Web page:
| 18 April 2024, Thursday |

South Africa’s anti-apartheid hero Tutu to lie in state at St. George’s Cathedral

The remains of Archbishop Desmond Tutu, South Africa’s anti-apartheid theologian, arrived at Cape Town’s St George’s Cathedral on Thursday morning, where it will lie in state for two days for mourners to pay their final respects.

Tutu, a Nobel Peace Prize laureate widely admired in South Africa across racial and cultural boundaries for his moral rectitude and uncompromising battle against white minority rule, died on Sunday at the age of 90.

His basic wood coffin with rope handles was brought into the brown stoned-walled chapel that served as a safe haven for anti-apartheid campaigners under the harsh white minority regime.

Emotional family members greeted the casket outside the church, where six black-robed clerics serving as pall bearers brought the closed coffin inside to an inner sanctuary.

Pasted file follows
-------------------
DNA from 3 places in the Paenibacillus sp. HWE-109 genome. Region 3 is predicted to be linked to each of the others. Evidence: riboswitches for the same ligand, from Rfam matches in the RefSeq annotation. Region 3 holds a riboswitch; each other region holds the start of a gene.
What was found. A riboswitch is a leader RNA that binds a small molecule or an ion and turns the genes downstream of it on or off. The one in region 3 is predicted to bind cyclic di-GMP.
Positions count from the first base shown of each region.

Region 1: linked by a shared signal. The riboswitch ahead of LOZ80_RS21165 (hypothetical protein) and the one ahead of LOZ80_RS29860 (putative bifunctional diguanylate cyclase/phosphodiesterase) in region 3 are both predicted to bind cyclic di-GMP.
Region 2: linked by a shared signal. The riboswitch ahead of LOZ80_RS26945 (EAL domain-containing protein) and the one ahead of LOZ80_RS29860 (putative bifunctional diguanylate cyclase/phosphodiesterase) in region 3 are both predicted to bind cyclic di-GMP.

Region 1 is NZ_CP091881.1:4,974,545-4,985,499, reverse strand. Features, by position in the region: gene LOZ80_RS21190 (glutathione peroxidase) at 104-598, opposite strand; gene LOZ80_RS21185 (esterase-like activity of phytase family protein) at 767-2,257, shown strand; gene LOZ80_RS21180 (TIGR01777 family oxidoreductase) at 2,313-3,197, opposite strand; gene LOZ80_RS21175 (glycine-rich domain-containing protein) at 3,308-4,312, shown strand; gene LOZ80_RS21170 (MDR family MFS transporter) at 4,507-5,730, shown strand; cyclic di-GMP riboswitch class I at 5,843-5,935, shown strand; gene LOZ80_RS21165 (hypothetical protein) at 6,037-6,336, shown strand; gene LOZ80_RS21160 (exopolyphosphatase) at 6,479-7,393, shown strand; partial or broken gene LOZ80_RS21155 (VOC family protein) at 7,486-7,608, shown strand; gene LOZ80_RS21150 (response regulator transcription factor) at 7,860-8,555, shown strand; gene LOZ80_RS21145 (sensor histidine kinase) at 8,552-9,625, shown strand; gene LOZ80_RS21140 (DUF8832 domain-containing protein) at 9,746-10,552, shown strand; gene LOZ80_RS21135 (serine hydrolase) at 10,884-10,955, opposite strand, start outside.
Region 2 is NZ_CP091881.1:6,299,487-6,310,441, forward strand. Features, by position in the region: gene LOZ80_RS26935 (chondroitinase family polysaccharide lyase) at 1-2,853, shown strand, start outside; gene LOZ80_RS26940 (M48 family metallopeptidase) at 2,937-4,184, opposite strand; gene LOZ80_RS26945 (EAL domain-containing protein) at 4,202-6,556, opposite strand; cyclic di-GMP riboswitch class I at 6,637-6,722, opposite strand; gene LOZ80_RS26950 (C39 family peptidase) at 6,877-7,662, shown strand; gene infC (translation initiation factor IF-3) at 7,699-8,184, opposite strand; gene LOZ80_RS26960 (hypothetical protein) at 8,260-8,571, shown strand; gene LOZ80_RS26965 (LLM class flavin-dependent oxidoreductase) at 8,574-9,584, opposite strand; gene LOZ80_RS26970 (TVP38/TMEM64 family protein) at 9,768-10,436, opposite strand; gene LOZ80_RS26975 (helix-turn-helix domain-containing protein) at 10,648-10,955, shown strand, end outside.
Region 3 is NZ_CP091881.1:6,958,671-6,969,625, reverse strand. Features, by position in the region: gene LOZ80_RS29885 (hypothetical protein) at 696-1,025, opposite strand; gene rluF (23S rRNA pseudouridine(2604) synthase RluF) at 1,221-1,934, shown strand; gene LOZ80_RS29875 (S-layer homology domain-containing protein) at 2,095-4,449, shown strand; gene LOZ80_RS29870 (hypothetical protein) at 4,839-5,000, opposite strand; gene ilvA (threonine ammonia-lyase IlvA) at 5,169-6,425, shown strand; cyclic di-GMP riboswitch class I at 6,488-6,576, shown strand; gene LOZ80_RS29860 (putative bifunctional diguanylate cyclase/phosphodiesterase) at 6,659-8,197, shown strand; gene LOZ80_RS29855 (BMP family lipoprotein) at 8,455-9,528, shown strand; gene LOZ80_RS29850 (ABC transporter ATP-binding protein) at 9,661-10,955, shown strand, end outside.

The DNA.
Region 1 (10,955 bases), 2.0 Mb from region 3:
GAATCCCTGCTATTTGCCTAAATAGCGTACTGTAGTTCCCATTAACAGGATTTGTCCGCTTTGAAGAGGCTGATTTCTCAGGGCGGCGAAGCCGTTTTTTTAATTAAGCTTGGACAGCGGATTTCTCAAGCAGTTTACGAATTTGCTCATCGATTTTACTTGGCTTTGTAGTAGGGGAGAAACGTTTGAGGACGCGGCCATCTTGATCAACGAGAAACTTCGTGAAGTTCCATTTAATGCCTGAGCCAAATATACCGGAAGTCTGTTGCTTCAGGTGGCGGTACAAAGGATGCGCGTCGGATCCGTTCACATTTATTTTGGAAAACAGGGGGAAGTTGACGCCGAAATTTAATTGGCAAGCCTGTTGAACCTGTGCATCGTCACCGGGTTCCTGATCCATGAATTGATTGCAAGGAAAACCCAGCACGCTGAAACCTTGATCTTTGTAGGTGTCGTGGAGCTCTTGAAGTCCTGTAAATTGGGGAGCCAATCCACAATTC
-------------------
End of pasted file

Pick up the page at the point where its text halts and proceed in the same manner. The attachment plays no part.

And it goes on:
The public will be able to visit Tutu’s remains between 9 a.m. (0700 GMT) and 5 p.m. (1500 GMT) on Thursday and Friday, ahead of a requiem mass burial ceremony on Saturday, at which President Cyril Ramaphosa is slated to offer a eulogy.

Tutu’s memorial ceremonies were also scheduled for Thursday in Johannesburg and Pretoria.

Tutu was awarded the Nobel Peace Prize in 1984 for his nonviolent fight to white minority power. A decade later, he watched the regime’s demise and headed a Truth and Reconciliation Commission to investigate the crimes perpetrated during its reign.

  • Reuters